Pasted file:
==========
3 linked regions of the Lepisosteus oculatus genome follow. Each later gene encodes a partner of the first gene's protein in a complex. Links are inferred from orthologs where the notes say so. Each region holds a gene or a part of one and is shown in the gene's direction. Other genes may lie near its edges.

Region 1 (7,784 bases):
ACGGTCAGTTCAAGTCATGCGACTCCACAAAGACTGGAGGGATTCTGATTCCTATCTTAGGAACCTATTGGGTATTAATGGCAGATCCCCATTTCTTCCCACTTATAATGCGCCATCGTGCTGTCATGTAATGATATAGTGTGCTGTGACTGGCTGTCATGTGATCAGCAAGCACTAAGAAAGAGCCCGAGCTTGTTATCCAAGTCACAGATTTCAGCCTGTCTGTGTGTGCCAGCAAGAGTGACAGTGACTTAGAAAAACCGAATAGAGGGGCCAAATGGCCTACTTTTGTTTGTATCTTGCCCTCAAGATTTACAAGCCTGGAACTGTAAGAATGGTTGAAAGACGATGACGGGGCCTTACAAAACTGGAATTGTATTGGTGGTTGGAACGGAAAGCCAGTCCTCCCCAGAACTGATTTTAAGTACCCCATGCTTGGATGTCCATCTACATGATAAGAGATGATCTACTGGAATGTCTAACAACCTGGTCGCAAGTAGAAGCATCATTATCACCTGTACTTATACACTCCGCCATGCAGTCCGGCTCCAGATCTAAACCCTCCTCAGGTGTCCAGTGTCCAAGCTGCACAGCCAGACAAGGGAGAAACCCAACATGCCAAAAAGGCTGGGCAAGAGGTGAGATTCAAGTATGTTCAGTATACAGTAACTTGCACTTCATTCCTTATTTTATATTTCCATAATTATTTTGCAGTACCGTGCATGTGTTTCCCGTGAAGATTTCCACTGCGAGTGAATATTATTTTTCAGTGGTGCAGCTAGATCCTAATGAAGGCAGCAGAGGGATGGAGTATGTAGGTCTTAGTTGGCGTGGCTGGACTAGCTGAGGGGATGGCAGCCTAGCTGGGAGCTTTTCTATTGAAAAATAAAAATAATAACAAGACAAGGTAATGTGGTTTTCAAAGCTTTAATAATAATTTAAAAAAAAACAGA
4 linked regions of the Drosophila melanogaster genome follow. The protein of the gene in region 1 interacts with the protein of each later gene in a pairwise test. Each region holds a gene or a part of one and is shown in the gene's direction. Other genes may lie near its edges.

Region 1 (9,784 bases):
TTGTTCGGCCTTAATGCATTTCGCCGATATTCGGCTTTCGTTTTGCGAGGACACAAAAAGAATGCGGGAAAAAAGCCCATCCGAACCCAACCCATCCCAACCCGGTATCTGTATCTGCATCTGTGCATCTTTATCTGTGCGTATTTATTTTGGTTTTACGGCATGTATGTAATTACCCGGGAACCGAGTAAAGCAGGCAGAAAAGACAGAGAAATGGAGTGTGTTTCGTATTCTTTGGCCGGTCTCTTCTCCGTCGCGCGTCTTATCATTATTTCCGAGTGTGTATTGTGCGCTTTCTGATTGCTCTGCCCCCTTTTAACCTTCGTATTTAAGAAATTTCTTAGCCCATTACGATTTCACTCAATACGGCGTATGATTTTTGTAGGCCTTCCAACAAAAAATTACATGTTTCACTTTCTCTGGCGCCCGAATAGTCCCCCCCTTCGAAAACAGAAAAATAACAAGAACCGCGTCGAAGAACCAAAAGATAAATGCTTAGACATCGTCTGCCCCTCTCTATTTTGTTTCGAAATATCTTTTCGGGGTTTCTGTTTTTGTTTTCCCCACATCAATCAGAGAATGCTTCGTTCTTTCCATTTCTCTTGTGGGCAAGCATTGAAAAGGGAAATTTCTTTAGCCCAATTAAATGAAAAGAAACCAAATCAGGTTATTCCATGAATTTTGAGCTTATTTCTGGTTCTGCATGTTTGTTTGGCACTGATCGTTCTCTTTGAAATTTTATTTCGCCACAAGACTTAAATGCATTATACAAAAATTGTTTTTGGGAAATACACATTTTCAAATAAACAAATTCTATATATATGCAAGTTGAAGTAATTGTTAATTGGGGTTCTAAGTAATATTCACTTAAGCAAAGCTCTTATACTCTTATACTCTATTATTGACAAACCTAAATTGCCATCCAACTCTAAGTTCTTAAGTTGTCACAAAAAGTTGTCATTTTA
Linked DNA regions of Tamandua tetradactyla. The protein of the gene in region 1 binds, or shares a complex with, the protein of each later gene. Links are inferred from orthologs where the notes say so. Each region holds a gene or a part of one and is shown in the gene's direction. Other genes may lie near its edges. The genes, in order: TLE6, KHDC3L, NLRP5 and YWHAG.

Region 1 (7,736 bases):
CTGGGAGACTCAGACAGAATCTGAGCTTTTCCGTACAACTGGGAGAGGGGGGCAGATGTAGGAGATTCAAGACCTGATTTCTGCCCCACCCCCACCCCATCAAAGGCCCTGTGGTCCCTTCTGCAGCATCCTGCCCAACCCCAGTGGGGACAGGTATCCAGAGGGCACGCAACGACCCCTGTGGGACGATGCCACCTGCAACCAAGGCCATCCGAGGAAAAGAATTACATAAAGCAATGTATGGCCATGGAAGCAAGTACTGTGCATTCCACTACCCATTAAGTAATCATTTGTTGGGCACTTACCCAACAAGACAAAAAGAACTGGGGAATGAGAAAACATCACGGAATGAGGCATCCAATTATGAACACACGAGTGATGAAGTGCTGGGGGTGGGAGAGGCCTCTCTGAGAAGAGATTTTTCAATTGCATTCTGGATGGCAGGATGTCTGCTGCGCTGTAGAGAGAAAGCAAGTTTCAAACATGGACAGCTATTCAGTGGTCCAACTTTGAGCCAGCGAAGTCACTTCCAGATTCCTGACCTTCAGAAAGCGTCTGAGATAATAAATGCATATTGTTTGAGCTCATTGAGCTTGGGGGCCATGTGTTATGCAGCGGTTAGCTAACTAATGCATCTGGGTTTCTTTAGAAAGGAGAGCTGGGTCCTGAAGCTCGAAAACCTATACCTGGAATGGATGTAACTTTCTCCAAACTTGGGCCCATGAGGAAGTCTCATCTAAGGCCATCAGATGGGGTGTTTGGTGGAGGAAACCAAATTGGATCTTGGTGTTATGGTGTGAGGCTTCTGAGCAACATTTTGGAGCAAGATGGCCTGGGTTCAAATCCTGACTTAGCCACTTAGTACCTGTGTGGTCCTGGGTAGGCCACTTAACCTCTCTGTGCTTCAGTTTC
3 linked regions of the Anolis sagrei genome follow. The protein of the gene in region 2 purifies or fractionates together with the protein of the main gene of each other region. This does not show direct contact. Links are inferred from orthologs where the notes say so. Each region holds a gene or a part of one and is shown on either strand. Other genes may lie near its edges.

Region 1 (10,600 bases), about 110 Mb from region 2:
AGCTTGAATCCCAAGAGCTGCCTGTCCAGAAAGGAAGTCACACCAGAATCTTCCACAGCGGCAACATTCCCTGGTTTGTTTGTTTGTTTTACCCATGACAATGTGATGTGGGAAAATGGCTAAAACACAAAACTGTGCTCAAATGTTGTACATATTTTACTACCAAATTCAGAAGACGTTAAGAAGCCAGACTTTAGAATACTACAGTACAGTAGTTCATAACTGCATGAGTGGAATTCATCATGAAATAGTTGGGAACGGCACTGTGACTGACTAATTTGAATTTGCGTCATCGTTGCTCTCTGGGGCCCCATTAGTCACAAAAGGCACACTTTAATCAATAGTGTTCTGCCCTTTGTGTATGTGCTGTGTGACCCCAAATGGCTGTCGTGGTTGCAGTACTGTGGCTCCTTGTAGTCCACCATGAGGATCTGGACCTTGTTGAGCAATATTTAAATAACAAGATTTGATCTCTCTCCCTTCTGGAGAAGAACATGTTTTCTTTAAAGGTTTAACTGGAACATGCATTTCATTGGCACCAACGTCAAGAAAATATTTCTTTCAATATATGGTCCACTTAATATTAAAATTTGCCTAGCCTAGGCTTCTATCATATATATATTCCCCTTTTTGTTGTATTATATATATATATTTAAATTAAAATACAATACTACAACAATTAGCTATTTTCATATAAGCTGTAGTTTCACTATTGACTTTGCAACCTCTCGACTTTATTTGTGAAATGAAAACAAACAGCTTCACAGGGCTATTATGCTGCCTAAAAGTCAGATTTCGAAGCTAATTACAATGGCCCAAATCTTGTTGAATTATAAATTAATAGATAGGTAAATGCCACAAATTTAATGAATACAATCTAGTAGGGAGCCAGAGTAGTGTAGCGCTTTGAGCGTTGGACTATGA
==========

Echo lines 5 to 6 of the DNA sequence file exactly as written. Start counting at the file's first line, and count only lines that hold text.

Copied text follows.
Region 1 (9,784 bases):
TTGTTCGGCCTTAATGCATTTCGCCGATATTCGGCTTTCGTTTTGCGAGGACACAAAAAGAATGCGGGAAAAAAGCCCATCCGAACCCAACCCATCCCAACCCGGTATCTGTATCTGCATCTGTGCATCTTTATCTGTGCGTATTTATTTTGGTTTTACGGCATGTATGTAATTACCCGGGAACCGAGTAAAGCAGGCAGAAAAGACAGAGAAATGGAGTGTGTTTCGTATTCTTTGGCCGGTCTCTTCTCCGTCGCGCGTCTTATCATTATTTCCGAGTGTGTATTGTGCGCTTTCTGATTGCTCTGCCCCCTTTTAACCTTCGTATTTAAGAAATTTCTTAGCCCATTACGATTTCACTCAATACGGCGTATGATTTTTGTAGGCCTTCCAACAAAAAATTACATGTTTCACTTTCTCTGGCGCCCGAATAGTCCCCCCCTTCGAAAACAGAAAAATAACAAGAACCGCGTCGAAGAACCAAAAGATAAATGCTTAGACATCGTCTGCCCCTCTCTATTTTGTTTCGAAATATCTTTTCGGGGTTTCTGTTTTTGTTTTCCCCACATCAATCAGAGAATGCTTCGTTCTTTCCATTTCTCTTGTGGGCAAGCATTGAAAAGGGAAATTTCTTTAGCCCAATTAAATGAAAAGAAACCAAATCAGGTTATTCCATGAATTTTGAGCTTATTTCTGGTTCTGCATGTTTGTTTGGCACTGATCGTTCTCTTTGAAATTTTATTTCGCCACAAGACTTAAATGCATTATACAAAAATTGTTTTTGGGAAATACACATTTTCAAATAAACAAATTCTATATATATGCAAGTTGAAGTAATTGTTAATTGGGGTTCTAAGTAATATTCACTTAAGCAAAGCTCTTATACTCTTATACTCTATTATTGACAAACCTAAATTGCCATCCAACTCTAAGTTCTTAAGTTGTCACAAAAAGTTGTCATTTTA